Novelists sometimes dig themselves into a hole over implausible plots, flat characters or a host of other problems. What’s the most difficult part of writing for you?
Plotting is difficult for me. I love to create characters and settings, and I love seeing the themes develop as I get to know the characters, but my characters have nowhere to go if I don’t give them a solid plot.
How do you overcome it?
I analyze my characters’ goals, motivations, and conflicts, but that sometimes only confuses me. Sometimes I’ll brainstorm with somebody, or sometimes I’ll let the plot straighten itself out while I pull some weeds or do the dishes. There’s no surefire formula. It’s different for every story, but that’s a blessing. If the battle is new every time, so is the victory. It never gets old.
Where do you write: In a cave, a coffeehouse, or a cozy attic nook?
I prefer to write in my simple little office because that’s where I feel the most like a real writer who’d better buckle down and work. I can write anywhere, though. I’m pretty good at tuning out noise and distractions.
What does a typical day look like for you?
Most days start with making coffee and shoving the cat off my computer chair. Early morning is my best time to write, so I try to make writing my top priority then. Later, my day is a mixture of writing, office work, and a minimum of housework. I’m very lucky to have a husband who doesn’t mind too much if my muse talks me into ignoring the house for long periods of time.
Some authors report writing 5-10 thousand words a day. Do scenes flow freely from your veins or do you have to tweeze each word out?
When I know where I’m going, I can get there fast. But that can’t happen until I know my plot. I have written many, many pages that I had to scrap later because they were just part of my convoluted process of discovering the plot. But I don’t even look at the word count while I’m writing. That involves numbers. I don’t do numbers.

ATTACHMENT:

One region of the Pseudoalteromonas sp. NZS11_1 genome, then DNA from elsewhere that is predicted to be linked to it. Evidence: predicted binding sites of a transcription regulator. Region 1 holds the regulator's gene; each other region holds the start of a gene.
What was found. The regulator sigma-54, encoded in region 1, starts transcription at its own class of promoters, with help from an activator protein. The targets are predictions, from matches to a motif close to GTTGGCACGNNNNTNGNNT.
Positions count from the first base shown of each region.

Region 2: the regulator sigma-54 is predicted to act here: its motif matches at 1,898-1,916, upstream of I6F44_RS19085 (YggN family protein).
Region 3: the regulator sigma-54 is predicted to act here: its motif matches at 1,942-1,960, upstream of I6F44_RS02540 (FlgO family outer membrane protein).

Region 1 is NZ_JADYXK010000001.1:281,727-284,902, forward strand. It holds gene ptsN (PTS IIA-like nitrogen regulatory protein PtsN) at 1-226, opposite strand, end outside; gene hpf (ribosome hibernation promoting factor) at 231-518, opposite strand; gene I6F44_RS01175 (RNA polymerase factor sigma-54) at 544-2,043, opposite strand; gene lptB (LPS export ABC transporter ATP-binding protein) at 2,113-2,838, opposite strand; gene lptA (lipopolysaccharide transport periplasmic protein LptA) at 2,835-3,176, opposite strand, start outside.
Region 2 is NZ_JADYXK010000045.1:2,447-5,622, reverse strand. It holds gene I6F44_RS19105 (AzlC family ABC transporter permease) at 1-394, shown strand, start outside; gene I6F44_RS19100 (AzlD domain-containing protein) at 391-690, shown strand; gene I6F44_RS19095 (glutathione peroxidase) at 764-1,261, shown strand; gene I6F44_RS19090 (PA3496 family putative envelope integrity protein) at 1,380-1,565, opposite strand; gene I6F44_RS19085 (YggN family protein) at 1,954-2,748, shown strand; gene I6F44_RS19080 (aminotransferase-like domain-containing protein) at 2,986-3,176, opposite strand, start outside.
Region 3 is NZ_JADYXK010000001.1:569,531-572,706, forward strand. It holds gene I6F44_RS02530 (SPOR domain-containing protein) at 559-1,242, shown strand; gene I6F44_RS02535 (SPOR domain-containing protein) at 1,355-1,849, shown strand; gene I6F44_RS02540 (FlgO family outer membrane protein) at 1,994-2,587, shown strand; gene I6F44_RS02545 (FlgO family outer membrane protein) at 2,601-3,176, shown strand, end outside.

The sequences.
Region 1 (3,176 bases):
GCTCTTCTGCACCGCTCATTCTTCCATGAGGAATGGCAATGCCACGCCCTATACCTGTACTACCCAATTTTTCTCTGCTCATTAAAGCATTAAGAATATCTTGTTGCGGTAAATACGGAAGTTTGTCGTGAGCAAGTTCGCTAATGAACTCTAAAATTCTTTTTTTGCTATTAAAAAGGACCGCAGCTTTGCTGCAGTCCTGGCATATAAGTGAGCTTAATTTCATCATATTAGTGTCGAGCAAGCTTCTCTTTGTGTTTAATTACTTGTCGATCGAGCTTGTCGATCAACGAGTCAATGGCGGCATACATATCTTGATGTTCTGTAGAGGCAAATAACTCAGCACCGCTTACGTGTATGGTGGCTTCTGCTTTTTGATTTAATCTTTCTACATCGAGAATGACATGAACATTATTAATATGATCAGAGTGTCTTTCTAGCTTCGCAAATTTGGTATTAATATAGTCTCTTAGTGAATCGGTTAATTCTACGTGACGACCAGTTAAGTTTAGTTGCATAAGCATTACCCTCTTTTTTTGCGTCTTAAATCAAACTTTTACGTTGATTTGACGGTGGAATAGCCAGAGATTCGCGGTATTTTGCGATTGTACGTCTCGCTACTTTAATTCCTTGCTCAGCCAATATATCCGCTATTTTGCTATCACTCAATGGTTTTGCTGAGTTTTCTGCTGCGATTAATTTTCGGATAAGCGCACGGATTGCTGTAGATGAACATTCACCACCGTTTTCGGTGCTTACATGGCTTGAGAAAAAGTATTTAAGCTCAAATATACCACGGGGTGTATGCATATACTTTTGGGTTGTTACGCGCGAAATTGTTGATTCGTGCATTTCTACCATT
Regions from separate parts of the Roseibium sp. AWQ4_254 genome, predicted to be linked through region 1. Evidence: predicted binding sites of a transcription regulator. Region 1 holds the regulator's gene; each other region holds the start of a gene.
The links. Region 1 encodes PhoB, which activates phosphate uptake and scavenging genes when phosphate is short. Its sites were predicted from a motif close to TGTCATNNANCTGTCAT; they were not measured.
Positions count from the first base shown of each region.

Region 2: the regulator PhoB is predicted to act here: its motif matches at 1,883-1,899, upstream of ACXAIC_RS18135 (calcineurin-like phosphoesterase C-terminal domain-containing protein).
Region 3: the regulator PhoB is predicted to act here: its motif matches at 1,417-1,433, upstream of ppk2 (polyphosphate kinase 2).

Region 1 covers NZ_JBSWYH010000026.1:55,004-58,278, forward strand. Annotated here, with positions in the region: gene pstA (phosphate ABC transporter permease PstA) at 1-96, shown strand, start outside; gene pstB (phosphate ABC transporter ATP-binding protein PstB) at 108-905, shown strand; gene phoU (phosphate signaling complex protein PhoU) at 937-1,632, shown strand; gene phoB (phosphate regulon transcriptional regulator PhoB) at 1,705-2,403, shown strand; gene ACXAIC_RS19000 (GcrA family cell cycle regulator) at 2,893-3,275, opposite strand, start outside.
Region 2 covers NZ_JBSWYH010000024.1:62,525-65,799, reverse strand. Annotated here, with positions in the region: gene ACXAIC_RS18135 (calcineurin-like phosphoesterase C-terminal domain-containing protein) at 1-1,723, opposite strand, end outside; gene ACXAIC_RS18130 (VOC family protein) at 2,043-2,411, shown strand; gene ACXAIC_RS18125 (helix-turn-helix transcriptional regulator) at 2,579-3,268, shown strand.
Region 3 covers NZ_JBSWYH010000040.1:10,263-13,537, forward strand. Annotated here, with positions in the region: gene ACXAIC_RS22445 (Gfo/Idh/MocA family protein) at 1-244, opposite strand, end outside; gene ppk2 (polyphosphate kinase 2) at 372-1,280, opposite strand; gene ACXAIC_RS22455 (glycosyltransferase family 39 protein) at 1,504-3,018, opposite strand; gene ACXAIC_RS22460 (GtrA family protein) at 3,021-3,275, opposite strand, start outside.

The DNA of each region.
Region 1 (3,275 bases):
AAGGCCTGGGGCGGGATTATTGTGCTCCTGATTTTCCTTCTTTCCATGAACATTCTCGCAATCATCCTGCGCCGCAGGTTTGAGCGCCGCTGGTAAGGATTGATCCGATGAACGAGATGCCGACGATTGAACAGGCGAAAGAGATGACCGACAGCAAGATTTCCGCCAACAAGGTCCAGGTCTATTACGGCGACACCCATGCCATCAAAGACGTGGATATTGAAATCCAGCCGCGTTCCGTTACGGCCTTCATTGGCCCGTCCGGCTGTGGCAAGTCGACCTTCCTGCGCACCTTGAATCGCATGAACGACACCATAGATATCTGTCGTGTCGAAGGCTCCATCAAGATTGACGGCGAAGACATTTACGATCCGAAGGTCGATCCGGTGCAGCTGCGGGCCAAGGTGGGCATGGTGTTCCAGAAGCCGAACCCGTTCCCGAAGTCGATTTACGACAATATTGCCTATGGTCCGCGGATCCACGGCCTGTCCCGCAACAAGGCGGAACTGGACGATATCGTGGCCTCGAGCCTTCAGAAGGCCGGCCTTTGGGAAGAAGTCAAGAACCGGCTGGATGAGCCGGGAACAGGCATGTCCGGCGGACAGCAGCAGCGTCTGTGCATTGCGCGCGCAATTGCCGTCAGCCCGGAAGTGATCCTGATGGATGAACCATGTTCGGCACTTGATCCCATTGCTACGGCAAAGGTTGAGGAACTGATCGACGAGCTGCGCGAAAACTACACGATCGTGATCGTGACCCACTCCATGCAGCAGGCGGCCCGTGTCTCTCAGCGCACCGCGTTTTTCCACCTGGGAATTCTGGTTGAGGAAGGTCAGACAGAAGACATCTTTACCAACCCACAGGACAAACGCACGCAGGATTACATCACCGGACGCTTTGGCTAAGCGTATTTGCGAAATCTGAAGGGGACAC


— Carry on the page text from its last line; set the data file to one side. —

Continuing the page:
What’s the best writing advice you’ve heard?
I like what Erskine Caldwell said: “The important thing is to live first, have something to write about. If you have enough to say, you’ll say it all right.”
Do you have any parting words of advice?
How about… let’s get off the Internet and write!
Freedom. Safety. Love. Miranda vows to reclaim them – for herself, and for her children.
A widow and mother of six, Miranda Hanford leads a quiet, private life. When the pastor of her close-knit church announces his plans to move the entire congregation to another state, Miranda jumps at the opportunity to dissolve ties with Mason Chandler and his controlling method of ruling his flock. But then Mason threatens to unearth secrets from her past, and Miranda feels trapped, terrified she’ll be unable to protect her children.
College professor Jack Hanford is more than surprised when he gets a call from his estranged sister-in-law’s oldest son, Timothy, informing him that Miranda has taken a serious fall and he has been named legal guardian of her children while she recovers. Quickly charmed by Miranda’s children, Jack brings some much-needed life into the sheltered household. But his constant challenging of the family’s conservative lifestyle makes the recovering mother uneasy and defensive—despite Jack’s unnerving appeal.
As Jack tries to make sense of the mysterious Miranda and the secrets she holds so tightly, Mason’s pressure on her increases. With her emotions stirring and freedom calling, can Miranda find a way to unshackle her family without losing everything?